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People v. Hammond

Supreme Court of New York, Third Department

June 13, 2013

THE PEOPLE OF THE STATE OF NEW YORK, Respondent,
v.
DONALD H. HAMMOND, Appellant.

Calendar Date: April 16, 2013

Randolph V. Kruman, Cortland, for appellant.

Weeden A. Wetmore, District Attorney, Elmira (Damian M. Sonsire of counsel), for respondent.

Before: Rose, J.P., Stein, Spain and McCarthy, JJ.

MEMORANDUM AND ORDER

McCarthy, J.

Appeal from a judgment of the County Court of Chemung County (Hayden, J.), rendered June 17, 2011, upon a verdict convicting defendant of the crime of sexual abuse in the first degree.

After a jury trial, defendant was convicted of sexual abuse in the first degree and sentenced to four years in prison, followed by 10 years of postrelease supervision. He now argues that the cumulative effect of three purported errors by his attorney deprived him of the effective assistance of counsel. We disagree and affirm the judgment of conviction.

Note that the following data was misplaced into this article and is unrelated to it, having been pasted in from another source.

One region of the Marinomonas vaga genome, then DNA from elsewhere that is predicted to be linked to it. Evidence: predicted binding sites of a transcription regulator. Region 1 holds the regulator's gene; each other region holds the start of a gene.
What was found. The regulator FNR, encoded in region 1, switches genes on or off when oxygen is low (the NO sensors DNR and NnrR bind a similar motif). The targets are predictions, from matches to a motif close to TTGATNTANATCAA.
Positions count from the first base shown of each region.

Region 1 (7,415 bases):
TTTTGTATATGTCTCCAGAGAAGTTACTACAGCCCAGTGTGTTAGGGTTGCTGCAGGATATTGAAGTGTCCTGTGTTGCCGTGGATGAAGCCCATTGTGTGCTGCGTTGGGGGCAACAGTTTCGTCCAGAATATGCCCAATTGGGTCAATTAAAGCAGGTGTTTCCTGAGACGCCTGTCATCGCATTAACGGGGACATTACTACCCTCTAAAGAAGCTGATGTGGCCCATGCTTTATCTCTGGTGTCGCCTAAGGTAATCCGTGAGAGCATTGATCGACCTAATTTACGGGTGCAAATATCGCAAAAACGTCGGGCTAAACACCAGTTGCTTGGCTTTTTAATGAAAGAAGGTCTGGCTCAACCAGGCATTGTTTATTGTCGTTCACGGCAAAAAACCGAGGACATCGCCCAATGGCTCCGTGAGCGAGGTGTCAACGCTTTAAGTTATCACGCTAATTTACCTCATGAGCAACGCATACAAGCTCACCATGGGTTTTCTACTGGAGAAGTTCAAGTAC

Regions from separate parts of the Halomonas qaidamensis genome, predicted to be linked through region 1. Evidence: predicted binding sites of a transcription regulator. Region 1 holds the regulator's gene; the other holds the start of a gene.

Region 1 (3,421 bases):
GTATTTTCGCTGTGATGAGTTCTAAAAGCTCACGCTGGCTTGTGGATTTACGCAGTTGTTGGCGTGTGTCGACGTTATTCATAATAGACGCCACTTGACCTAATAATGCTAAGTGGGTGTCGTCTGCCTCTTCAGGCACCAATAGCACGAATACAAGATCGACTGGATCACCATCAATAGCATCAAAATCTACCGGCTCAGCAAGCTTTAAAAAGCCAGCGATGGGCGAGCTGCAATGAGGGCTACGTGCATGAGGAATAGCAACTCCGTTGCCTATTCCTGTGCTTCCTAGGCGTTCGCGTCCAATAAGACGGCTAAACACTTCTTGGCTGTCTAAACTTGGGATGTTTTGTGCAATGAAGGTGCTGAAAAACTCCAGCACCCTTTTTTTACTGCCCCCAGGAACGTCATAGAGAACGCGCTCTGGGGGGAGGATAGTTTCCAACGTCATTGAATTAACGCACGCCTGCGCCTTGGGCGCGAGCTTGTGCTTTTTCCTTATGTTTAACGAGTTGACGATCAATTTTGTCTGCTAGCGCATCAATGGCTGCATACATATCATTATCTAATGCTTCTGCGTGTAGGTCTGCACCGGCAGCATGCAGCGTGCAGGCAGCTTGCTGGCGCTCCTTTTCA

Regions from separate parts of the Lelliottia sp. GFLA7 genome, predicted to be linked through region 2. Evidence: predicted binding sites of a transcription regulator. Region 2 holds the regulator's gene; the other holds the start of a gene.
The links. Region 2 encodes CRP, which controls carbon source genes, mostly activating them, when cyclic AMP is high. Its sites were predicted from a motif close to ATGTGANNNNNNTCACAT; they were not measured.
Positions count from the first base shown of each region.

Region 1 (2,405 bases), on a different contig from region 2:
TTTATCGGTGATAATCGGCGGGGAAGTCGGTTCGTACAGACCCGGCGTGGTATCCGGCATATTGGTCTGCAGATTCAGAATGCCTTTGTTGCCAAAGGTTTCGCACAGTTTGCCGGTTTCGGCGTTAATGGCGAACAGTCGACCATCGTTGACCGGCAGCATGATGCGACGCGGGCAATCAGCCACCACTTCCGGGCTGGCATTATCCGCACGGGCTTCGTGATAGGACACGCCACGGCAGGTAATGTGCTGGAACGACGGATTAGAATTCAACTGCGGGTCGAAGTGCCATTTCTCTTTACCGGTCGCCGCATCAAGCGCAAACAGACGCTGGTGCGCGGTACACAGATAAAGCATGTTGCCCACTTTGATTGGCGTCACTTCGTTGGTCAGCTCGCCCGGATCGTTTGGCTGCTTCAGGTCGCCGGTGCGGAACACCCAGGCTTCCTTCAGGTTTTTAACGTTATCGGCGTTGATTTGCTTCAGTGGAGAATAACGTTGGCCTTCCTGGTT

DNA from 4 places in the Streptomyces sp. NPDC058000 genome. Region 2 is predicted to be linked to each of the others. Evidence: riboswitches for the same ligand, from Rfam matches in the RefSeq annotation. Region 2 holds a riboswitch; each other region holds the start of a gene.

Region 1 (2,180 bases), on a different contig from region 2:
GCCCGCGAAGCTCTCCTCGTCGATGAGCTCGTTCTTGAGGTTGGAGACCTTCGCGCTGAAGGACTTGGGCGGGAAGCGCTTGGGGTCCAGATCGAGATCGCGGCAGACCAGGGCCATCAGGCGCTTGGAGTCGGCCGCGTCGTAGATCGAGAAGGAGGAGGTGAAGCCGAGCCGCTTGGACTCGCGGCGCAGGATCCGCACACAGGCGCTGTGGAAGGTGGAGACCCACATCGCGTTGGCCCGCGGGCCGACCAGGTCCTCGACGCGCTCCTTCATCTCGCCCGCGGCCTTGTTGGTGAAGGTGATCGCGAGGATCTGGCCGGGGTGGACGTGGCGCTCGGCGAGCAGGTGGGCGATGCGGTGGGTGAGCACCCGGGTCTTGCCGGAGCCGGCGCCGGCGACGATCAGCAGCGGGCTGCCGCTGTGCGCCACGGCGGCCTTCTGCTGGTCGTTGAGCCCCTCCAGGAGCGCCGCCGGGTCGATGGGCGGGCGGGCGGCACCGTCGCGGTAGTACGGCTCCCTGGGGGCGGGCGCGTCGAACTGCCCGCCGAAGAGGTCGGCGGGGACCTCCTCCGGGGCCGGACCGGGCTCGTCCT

To establish that he did not receive the effective assistance of counsel, defendant bears the burden of showing that counsel failed to provide meaningful representation and that there is an "'absence of strategic or other legitimate explanations' for counsel's allegedly deficient conduct" (People Caban, 5 N.Y.3d 143, 152 [2005], quoting People v Rivera, 71 N.Y.2d 705, 709 [1988]; accord People v McRobbie, 97 A.D.3d 970, 972 [2012], lv denied 20 N.Y.3d 934 [2012]). Here, two of the alleged errors — counsel's waiver of a Huntley hearing in return for the early receipt of trial Rosario material, as well as his decision not to request an intoxication charge as it was inconsistent with the defense presented at trial — both constituted legitimate strategic choices under the circumstances. Defendant's additional claim — that counsel's failure to object to certain testimony gave rise to inferential hearsay and violated his right of confrontation — is not supported by the record. On the contrary, the record discloses that counsel provided meaningful representation by, among other things, presenting cogent opening and closing statements, making appropriate motions before and during trial, thoroughly cross-examining the People's witnesses and presenting a reasonable defense theory (see People v Wiltshire, 96 A.D.3d 1227, 1228-1229 [2012]; People v Buchanan, 95 A.D.3d 1433, 1436-1437 [2012]).

Rose, J.P., Stein and Spain, JJ., concur.

ORDERED that the judgment is affirmed.


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